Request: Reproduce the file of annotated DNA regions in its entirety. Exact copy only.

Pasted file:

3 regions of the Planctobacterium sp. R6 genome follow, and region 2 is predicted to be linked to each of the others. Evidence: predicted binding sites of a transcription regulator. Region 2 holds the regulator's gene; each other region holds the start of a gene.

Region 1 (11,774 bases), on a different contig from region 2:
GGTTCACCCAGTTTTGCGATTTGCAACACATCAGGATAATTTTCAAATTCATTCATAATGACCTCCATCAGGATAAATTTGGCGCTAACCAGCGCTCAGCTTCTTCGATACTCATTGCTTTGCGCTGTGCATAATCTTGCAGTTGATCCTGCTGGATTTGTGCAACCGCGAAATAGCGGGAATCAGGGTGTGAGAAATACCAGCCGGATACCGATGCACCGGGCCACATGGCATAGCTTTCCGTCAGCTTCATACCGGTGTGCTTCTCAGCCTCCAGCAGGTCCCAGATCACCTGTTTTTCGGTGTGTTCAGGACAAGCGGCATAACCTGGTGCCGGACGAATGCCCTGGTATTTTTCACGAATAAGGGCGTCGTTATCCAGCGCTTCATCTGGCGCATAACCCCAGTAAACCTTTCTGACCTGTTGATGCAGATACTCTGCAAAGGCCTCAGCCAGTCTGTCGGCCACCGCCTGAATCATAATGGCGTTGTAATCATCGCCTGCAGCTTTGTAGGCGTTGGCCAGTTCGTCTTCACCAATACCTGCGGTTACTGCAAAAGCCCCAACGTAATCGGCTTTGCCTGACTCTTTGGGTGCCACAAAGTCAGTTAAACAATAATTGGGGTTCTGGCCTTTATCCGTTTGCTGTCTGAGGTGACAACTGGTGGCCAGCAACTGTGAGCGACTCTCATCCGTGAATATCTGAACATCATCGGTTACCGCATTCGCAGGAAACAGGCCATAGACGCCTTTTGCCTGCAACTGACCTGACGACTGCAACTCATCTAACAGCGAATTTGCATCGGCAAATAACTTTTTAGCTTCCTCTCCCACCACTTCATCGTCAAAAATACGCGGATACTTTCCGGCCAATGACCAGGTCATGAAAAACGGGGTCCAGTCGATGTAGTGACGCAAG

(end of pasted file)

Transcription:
3 regions of the Planctobacterium sp. R6 genome follow, and region 2 is predicted to be linked to each of the others. Evidence: predicted binding sites of a transcription regulator. Region 2 holds the regulator's gene; each other region holds the start of a gene.

Region 1 (11,774 bases), on a different contig from region 2:
GGTTCACCCAGTTTTGCGATTTGCAACACATCAGGATAATTTTCAAATTCATTCATAATGACCTCCATCAGGATAAATTTGGCGCTAACCAGCGCTCAGCTTCTTCGATACTCATTGCTTTGCGCTGTGCATAATCTTGCAGTTGATCCTGCTGGATTTGTGCAACCGCGAAATAGCGGGAATCAGGGTGTGAGAAATACCAGCCGGATACCGATGCACCGGGCCACATGGCATAGCTTTCCGTCAGCTTCATACCGGTGTGCTTCTCAGCCTCCAGCAGGTCCCAGATCACCTGTTTTTCGGTGTGTTCAGGACAAGCGGCATAACCTGGTGCCGGACGAATGCCCTGGTATTTTTCACGAATAAGGGCGTCGTTATCCAGCGCTTCATCTGGCGCATAACCCCAGTAAACCTTTCTGACCTGTTGATGCAGATACTCTGCAAAGGCCTCAGCCAGTCTGTCGGCCACCGCCTGAATCATAATGGCGTTGTAATCATCGCCTGCAGCTTTGTAGGCGTTGGCCAGTTCGTCTTCACCAATACCTGCGGTTACTGCAAAAGCCCCAACGTAATCGGCTTTGCCTGACTCTTTGGGTGCCACAAAGTCAGTTAAACAATAATTGGGGTTCTGGCCTTTATCCGTTTGCTGTCTGAGGTGACAACTGGTGGCCAGCAACTGTGAGCGACTCTCATCCGTGAATATCTGAACATCATCGGTTACCGCATTCGCAGGAAACAGGCCATAGACGCCTTTTGCCTGCAACTGACCTGACGACTGCAACTCATCTAACAGCGAATTTGCATCGGCAAATAACTTTTTAGCTTCCTCTCCCACCACTTCATCGTCAAAAATACGCGGATACTTTCCGGCCAATGACCAGGTCATGAAAAACGGGGTCCAGTCGATGTAGTGACGCAAG